Evaporated Pattern Casting (EPC) manufacturers have also started to import chromite to replace zircon due to the limited availability of domestic chromite. More than 80% of imports are coming from South Africa, Turkey and India, but export policies within these countries – India has already limited chromite ore exports – threaten to tighten supplies further.

While chromite has similar properties to zircon, it cannot replace the mineral in high-end precision casts for export markets. As such, chromite substitution is not expected to impact the market for zircon in these higher-quality markets.

South Africa on strike

South Africa was hit by a series of strikes during the latter half of the year. These affected chromite producers as well as miners from the country’s other large industries – platinum group metals and iron ore.

At the time, employees for various South African mining companies were on legal and illegal strikes and transport workers, such as truck drivers, were on legal strikes. The strikes slowed production at the mine level, preventing material from reaching the market.

While the strikes have mostly ended, the knock-on effects will be felt for some time. Miners in the region are making more effort to negotiate with workers to avoid such action, Rio Tinto outlined at the TZMI conference held in Hong Kong during November.

The strikes

The strikes began as a pay dispute at Impala Platinum. Violence saw 45 people, 34 of them miners, killed by police at Lonmin’s Marikana mine, the Financial Times reported.

The unrest then branched into the wider mining industry, with various transport firms going on legal strikes, leading to the disruption of fuel and product deliveries around Johannesburg.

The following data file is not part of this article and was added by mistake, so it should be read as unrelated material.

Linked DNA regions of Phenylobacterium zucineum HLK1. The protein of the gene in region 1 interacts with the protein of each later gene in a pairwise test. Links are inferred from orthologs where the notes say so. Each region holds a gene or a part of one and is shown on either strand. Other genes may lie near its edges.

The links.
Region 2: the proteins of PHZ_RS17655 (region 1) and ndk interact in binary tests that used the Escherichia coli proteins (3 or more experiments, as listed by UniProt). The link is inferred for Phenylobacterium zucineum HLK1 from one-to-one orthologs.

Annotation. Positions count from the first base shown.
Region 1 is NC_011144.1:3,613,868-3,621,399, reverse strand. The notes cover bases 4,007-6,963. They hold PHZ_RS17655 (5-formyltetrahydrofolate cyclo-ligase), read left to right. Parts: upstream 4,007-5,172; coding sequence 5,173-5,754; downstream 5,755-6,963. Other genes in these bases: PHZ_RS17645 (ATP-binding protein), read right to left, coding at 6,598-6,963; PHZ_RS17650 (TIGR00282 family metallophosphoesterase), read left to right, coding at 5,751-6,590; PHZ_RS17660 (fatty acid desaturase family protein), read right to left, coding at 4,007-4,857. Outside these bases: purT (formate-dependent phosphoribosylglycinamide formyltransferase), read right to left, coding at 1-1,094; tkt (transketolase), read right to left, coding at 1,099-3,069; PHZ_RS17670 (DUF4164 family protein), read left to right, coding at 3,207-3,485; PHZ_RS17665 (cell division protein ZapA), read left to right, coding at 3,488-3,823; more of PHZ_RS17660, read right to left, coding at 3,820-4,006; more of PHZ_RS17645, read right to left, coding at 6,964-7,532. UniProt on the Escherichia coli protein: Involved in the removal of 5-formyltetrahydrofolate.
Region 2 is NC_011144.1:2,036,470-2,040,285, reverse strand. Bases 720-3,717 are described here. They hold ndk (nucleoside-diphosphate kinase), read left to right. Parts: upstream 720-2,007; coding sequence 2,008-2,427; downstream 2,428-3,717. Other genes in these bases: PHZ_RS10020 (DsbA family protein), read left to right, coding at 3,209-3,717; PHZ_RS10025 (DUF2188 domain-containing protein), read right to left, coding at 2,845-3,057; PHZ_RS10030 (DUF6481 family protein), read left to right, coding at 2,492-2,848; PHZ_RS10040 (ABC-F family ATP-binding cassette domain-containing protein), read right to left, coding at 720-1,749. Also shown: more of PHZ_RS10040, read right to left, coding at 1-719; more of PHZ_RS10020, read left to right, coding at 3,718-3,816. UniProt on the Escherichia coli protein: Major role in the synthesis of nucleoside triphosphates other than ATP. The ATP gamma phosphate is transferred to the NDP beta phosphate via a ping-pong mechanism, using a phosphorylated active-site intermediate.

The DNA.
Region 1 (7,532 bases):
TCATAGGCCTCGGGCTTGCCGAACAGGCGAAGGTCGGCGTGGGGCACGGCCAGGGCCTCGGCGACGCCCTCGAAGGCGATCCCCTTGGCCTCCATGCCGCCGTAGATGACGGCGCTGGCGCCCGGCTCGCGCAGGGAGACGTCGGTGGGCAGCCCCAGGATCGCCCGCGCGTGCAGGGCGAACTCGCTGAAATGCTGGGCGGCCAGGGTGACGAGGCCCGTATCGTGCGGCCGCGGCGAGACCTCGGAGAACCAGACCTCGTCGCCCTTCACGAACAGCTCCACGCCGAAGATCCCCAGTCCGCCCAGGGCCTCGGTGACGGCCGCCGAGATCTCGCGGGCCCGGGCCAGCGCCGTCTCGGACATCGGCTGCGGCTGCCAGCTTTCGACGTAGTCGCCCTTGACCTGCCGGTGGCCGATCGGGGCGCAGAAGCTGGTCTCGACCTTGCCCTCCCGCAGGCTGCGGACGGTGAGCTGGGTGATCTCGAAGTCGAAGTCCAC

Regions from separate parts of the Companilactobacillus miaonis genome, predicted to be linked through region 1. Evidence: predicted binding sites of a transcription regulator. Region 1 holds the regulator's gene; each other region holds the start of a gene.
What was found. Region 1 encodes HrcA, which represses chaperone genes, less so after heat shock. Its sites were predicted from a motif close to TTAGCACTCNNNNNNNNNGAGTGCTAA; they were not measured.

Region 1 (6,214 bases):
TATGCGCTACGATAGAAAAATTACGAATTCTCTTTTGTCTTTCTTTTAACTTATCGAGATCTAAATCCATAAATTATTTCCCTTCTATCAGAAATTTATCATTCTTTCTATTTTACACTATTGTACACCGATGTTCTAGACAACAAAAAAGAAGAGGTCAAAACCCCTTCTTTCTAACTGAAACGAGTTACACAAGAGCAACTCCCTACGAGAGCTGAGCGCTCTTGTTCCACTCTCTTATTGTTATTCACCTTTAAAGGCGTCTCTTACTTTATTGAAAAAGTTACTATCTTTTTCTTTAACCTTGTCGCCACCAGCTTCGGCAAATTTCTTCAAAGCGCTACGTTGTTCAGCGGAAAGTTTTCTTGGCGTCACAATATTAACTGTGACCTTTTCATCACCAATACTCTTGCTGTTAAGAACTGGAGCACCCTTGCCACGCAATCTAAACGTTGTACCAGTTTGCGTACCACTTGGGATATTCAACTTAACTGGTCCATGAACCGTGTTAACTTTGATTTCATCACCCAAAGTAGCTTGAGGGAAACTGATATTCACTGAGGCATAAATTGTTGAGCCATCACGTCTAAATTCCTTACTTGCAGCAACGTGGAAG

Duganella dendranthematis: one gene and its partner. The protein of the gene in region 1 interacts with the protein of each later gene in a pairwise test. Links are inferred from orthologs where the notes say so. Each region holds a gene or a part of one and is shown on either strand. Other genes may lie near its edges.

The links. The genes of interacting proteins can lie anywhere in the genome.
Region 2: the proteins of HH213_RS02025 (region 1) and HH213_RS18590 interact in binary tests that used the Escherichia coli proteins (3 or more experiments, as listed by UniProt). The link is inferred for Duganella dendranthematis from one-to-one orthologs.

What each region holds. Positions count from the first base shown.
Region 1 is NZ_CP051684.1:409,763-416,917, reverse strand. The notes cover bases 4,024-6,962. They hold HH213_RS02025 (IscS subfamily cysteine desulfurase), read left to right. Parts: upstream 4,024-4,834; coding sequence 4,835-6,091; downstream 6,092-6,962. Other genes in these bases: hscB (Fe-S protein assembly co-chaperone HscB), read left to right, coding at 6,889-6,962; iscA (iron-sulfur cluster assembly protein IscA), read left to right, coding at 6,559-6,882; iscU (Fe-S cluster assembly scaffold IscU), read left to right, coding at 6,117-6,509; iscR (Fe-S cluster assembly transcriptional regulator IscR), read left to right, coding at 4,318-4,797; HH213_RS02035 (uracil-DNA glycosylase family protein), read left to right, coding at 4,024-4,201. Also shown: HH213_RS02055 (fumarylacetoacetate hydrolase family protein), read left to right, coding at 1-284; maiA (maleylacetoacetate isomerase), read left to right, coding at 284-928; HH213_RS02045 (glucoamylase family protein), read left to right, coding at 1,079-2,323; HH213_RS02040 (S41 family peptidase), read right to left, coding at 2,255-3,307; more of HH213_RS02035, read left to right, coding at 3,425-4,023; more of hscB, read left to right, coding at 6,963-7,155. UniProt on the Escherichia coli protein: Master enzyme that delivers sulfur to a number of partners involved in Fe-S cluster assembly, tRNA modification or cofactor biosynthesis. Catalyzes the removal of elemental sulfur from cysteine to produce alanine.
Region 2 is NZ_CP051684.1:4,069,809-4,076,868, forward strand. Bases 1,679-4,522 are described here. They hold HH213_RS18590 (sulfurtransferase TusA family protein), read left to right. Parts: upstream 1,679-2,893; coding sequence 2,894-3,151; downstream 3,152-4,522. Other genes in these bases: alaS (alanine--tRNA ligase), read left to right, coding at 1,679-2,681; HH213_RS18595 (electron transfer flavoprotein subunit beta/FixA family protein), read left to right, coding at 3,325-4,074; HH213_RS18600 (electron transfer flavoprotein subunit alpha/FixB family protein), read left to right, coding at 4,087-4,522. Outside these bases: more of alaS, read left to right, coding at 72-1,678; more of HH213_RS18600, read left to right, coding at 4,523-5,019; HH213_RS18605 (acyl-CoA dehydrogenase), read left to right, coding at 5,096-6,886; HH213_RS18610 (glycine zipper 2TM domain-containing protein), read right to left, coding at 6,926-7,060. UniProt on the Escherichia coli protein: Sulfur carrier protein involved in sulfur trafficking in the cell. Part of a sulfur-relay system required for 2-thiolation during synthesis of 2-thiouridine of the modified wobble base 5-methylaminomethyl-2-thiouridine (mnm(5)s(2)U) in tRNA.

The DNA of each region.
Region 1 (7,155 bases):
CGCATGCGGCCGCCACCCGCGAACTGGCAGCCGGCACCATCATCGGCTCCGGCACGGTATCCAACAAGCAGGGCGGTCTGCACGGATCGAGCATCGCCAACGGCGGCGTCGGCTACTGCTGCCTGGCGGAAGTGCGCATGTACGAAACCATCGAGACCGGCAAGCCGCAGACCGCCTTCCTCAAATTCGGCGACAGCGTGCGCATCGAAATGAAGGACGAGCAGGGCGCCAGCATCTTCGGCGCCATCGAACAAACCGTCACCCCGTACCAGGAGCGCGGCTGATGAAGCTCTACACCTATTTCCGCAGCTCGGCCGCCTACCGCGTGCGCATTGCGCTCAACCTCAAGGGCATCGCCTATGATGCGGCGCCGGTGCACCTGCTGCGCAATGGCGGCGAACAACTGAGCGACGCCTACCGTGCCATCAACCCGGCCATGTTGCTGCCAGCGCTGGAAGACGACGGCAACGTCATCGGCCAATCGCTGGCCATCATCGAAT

Kumba Iron Ore, a subsidiary of Anglo American, was one of the largest companies to be caught up in the unrest, the Financial Times reported.

The company had to suspend production at Sishen, the country’s largest iron ore mine, after some 300 illegally striking workers blocked access to the pit.

It was estimated at the time that there are more than 75,000 miners caught in illegal strike action across a variety of companies including leader chromite company Samancor.

Oregon cuts production

US-based chromite producer Oregon Resources Corp. slashed chromite production at its processing plant by half towards the end of the year because of severely reduced demand.

The company is also reducing production from its mine in Oregon, US, choosing to operate on just four days per week instead of seven, local newspaper The World reported. “[The mine and plant] will reduce operating hours to match production volumes with sales volumes,” the company said.

“These decisions are never made lightly, but if we don’t take action now, potentially everyone could be unemployed,” Wayne Knott, CEO, told The World. Production at its plant, which can produce between 70,000-75,000 tpa chromite, will be increased when market conditions improve, it said.

Other market sources indicated to IM that demand in certain segments of the market was remaining strong enough to keep prices steady.